Before cars became widespread, how frequent was long-distance land travel in the US by something other than trains/rail?

Dec 2011
4,808
Iowa USA
#2
Before cars became widespread, how frequent was long-distance land travel in the US by something other than trains/rail?
This thread could become a digression on John Ford films if you aren't careful?

But seriously... are you referring to the era immediately prior to the mass production of autos, about 1895-1915?
 
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Futurist

Ad Honoris
May 2014
19,932
SoCal
#3
This thread could become a digression on John Ford films if you aren't careful?

But seriously... are you referring to the era immediately prior to the mass production of autos, about 1895-1915?
Yes, I am. Was long-distance land travel in the US back then still done by horses and carriages for people who didn't actually want to use trains/rail travel?
 
Dec 2011
4,808
Iowa USA
#5
Yes, I am. Was long-distance land travel in the US back then still done by horses and carriages for people who didn't actually want to use trains/rail travel?
I'm guessing that by '95 there were few people that had fear of rail travel, it would be rather like the "nervous type" which struggles at takeoff of a large airliner today. (There is some more rational reason for fear when flying a thirty or fifty seater, mind you.)
 
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Futurist

Ad Honoris
May 2014
19,932
SoCal
#6
I'm guessing that by '95 there were few people that had fear of rail travel, it would be rather like the "nervous type" which struggles at takeoff of a large airliner today. (There is some more rational reason for fear when flying a thirty or fifty seater, mind you.)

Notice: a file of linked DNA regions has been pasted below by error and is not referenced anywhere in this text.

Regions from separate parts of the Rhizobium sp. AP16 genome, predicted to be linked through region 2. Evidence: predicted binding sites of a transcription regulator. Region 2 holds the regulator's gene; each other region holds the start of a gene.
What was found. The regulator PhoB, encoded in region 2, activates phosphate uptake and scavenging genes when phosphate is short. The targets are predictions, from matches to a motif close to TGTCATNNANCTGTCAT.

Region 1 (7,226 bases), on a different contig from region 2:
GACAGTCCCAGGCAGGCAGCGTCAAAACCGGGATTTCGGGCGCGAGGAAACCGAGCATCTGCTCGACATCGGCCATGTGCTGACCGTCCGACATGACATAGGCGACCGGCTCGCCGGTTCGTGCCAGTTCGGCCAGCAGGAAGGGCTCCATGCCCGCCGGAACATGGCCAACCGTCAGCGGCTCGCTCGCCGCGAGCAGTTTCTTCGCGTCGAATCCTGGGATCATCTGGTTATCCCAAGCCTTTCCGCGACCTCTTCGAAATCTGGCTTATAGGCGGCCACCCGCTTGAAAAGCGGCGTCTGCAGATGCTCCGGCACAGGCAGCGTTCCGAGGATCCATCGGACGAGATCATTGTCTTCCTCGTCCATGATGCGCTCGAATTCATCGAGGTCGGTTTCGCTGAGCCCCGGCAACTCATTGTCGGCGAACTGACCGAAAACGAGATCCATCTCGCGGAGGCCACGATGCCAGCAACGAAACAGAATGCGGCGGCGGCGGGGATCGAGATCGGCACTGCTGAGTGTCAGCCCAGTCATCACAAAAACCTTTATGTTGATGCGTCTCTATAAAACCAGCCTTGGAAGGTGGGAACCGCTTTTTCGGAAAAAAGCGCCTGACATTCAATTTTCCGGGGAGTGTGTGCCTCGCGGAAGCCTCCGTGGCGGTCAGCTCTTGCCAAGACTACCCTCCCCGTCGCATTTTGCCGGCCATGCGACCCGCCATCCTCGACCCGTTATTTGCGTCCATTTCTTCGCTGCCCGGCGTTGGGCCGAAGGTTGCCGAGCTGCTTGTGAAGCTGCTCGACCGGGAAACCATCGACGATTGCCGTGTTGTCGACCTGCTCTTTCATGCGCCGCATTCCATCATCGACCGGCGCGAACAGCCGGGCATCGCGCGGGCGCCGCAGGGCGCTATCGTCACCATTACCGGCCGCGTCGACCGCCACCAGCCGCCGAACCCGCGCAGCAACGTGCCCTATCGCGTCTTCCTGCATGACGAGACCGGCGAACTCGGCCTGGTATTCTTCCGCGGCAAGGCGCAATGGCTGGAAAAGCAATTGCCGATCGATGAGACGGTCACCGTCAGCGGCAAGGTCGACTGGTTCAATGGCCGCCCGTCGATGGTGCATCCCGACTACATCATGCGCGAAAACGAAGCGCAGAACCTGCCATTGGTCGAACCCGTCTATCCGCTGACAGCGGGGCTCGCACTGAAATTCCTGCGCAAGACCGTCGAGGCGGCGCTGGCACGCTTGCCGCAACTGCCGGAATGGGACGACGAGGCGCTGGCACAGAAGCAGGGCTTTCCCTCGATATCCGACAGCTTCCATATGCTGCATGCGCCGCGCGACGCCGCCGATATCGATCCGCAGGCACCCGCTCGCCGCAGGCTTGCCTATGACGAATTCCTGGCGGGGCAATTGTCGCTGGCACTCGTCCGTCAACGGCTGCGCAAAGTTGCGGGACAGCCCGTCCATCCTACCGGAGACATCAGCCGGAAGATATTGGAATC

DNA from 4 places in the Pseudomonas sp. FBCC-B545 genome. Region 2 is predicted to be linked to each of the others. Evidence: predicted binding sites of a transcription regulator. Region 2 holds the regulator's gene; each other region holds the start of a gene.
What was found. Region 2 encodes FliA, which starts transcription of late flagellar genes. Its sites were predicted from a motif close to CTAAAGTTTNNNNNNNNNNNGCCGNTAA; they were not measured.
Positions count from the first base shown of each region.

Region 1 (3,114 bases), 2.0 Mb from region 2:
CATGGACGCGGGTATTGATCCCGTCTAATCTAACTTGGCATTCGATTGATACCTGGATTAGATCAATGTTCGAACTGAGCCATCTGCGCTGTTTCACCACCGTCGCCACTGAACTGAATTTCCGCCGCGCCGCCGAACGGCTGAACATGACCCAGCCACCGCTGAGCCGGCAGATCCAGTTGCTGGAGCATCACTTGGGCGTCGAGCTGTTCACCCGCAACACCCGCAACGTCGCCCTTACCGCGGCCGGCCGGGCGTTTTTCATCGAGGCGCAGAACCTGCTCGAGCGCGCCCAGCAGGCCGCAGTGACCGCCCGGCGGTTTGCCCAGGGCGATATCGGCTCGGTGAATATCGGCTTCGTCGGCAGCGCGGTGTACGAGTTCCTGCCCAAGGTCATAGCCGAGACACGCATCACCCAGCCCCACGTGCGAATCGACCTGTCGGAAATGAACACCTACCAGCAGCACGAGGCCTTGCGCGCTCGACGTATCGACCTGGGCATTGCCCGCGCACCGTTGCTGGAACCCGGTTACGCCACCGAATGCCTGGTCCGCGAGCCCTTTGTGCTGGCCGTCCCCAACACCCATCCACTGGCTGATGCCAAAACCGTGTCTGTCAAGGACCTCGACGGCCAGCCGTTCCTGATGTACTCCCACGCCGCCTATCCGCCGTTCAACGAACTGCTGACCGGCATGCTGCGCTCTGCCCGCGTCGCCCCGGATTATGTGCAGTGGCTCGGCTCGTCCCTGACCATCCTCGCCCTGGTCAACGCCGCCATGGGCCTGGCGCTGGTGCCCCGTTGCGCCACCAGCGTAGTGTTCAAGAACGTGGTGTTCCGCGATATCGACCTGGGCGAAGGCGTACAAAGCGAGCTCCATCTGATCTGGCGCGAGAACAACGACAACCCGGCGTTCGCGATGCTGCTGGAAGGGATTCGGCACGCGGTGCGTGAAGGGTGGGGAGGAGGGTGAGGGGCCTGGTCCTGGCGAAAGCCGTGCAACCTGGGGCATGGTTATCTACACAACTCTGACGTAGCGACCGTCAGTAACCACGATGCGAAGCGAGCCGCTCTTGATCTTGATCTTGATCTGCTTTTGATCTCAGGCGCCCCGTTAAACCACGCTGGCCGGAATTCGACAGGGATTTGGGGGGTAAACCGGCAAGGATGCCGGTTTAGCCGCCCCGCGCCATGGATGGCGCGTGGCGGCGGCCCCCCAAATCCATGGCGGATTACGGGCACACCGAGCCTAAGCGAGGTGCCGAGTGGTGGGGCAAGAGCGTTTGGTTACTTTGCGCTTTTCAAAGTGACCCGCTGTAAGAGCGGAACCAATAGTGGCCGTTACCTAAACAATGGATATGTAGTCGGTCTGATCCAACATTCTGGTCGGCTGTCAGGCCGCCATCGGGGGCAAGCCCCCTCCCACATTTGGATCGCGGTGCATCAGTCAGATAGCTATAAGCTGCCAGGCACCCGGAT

What did those few actually do if they nevertheless wanted to travel large distances by land, though?
 
Jun 2017
340
maine
#7
In working on a local Civil War project, I have been surprised how many soldiers had been to the west coast before the War. Mostly they sailed around Cape Horn. After the war, they poured out of Maine (the soil is poor here--farming often was simply "re-arranging rocks"). This was true of all New England. The California regiments in the Civil War largely consisted of New Englanders.
 
Dec 2011
4,808
Iowa USA
#8
What did those few actually do if they nevertheless wanted to travel large distances by land, though?
They chose a more expensive means to get there is the relevant point. In a free market society, by '95 the incentives were already well-aligned in favor of rail.

BTW, have you had the chance to ever screen Orson Welles' "The Magnificent Ambersons"? In "Ambersons" one of the protagonists' fate was strongly affected by his distaste for autos, which becomes something of a manic obsession. Good movie.
 
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Aug 2018
446
Southern Indiana
#9
In working on a local Civil War project, I have been surprised how many soldiers had been to the west coast before the War. Mostly they sailed around Cape Horn. After the war, they poured out of Maine (the soil is poor here--farming often was simply "re-arranging rocks"). This was true of all New England. The California regiments in the Civil War largely consisted of New Englanders.
I was surprised that in reading about the fur traders in the Rocky Mountains, many of the scouts and guides were Indians from tribes in the Ohio Valley.
 
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Futurist

Ad Honoris
May 2014
19,932
SoCal
#10
They chose a more expensive means to get there is the relevant point.
Yes, but what was this more expensive means?

In a free market society, by '95 the incentives were already well-aligned in favor of rail.
Agreed.

BTW, have you had the chance to ever screen Orson Welles' "The Magnificent Ambersons"? In "Ambersons" one of the protagonists' fate was strongly affected by his distaste for autos, which becomes something of a manic obsession. Good movie.
I haven't checked out that film (and have never seen it), but I'll try to read more about it after I saw this post of yours. :)